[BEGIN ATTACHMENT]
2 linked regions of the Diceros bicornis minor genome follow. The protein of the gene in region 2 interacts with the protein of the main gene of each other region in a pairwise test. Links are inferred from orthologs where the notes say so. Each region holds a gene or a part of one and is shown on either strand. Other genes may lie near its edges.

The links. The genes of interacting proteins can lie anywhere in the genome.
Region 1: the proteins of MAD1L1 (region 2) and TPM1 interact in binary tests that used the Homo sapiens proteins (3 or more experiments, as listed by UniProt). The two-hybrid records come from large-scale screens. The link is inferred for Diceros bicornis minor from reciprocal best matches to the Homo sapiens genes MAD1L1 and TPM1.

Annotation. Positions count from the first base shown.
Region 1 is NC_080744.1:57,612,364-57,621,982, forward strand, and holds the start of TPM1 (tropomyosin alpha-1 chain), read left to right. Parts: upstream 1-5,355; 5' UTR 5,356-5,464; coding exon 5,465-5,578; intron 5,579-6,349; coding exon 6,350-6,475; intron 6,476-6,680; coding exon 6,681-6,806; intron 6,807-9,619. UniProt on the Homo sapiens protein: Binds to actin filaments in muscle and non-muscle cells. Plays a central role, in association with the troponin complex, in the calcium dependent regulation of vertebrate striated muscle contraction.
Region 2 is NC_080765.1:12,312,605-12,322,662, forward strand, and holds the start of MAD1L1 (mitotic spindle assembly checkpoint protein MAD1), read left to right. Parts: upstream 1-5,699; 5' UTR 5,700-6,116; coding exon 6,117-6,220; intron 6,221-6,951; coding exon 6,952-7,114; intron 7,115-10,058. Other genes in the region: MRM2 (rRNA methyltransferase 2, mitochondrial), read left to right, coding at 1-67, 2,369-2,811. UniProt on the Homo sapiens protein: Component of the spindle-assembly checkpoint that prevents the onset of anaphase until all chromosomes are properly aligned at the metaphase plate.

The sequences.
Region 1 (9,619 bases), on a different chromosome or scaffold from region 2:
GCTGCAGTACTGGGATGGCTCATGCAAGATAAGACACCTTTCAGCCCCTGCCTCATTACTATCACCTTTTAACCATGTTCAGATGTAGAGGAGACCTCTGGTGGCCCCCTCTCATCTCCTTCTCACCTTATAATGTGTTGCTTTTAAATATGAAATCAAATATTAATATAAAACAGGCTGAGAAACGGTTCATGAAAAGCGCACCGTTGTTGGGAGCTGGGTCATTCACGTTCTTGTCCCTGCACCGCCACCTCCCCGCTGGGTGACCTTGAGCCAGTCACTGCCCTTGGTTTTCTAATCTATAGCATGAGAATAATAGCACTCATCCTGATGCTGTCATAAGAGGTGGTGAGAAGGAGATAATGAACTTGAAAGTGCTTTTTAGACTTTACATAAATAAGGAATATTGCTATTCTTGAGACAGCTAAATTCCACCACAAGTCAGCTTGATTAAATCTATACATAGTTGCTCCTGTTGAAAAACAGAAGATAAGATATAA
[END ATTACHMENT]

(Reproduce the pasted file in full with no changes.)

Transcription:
2 linked regions of the Diceros bicornis minor genome follow. The protein of the gene in region 2 interacts with the protein of the main gene of each other region in a pairwise test. Links are inferred from orthologs where the notes say so. Each region holds a gene or a part of one and is shown on either strand. Other genes may lie near its edges.

The links. The genes of interacting proteins can lie anywhere in the genome.
Region 1: the proteins of MAD1L1 (region 2) and TPM1 interact in binary tests that used the Homo sapiens proteins (3 or more experiments, as listed by UniProt). The two-hybrid records come from large-scale screens. The link is inferred for Diceros bicornis minor from reciprocal best matches to the Homo sapiens genes MAD1L1 and TPM1.

Annotation. Positions count from the first base shown.
Region 1 is NC_080744.1:57,612,364-57,621,982, forward strand, and holds the start of TPM1 (tropomyosin alpha-1 chain), read left to right. Parts: upstream 1-5,355; 5' UTR 5,356-5,464; coding exon 5,465-5,578; intron 5,579-6,349; coding exon 6,350-6,475; intron 6,476-6,680; coding exon 6,681-6,806; intron 6,807-9,619. UniProt on the Homo sapiens protein: Binds to actin filaments in muscle and non-muscle cells. Plays a central role, in association with the troponin complex, in the calcium dependent regulation of vertebrate striated muscle contraction.
Region 2 is NC_080765.1:12,312,605-12,322,662, forward strand, and holds the start of MAD1L1 (mitotic spindle assembly checkpoint protein MAD1), read left to right. Parts: upstream 1-5,699; 5' UTR 5,700-6,116; coding exon 6,117-6,220; intron 6,221-6,951; coding exon 6,952-7,114; intron 7,115-10,058. Other genes in the region: MRM2 (rRNA methyltransferase 2, mitochondrial), read left to right, coding at 1-67, 2,369-2,811. UniProt on the Homo sapiens protein: Component of the spindle-assembly checkpoint that prevents the onset of anaphase until all chromosomes are properly aligned at the metaphase plate.

The sequences.
Region 1 (9,619 bases), on a different chromosome or scaffold from region 2:
GCTGCAGTACTGGGATGGCTCATGCAAGATAAGACACCTTTCAGCCCCTGCCTCATTACTATCACCTTTTAACCATGTTCAGATGTAGAGGAGACCTCTGGTGGCCCCCTCTCATCTCCTTCTCACCTTATAATGTGTTGCTTTTAAATATGAAATCAAATATTAATATAAAACAGGCTGAGAAACGGTTCATGAAAAGCGCACCGTTGTTGGGAGCTGGGTCATTCACGTTCTTGTCCCTGCACCGCCACCTCCCCGCTGGGTGACCTTGAGCCAGTCACTGCCCTTGGTTTTCTAATCTATAGCATGAGAATAATAGCACTCATCCTGATGCTGTCATAAGAGGTGGTGAGAAGGAGATAATGAACTTGAAAGTGCTTTTTAGACTTTACATAAATAAGGAATATTGCTATTCTTGAGACAGCTAAATTCCACCACAAGTCAGCTTGATTAAATCTATACATAGTTGCTCCTGTTGAAAAACAGAAGATAAGATATAA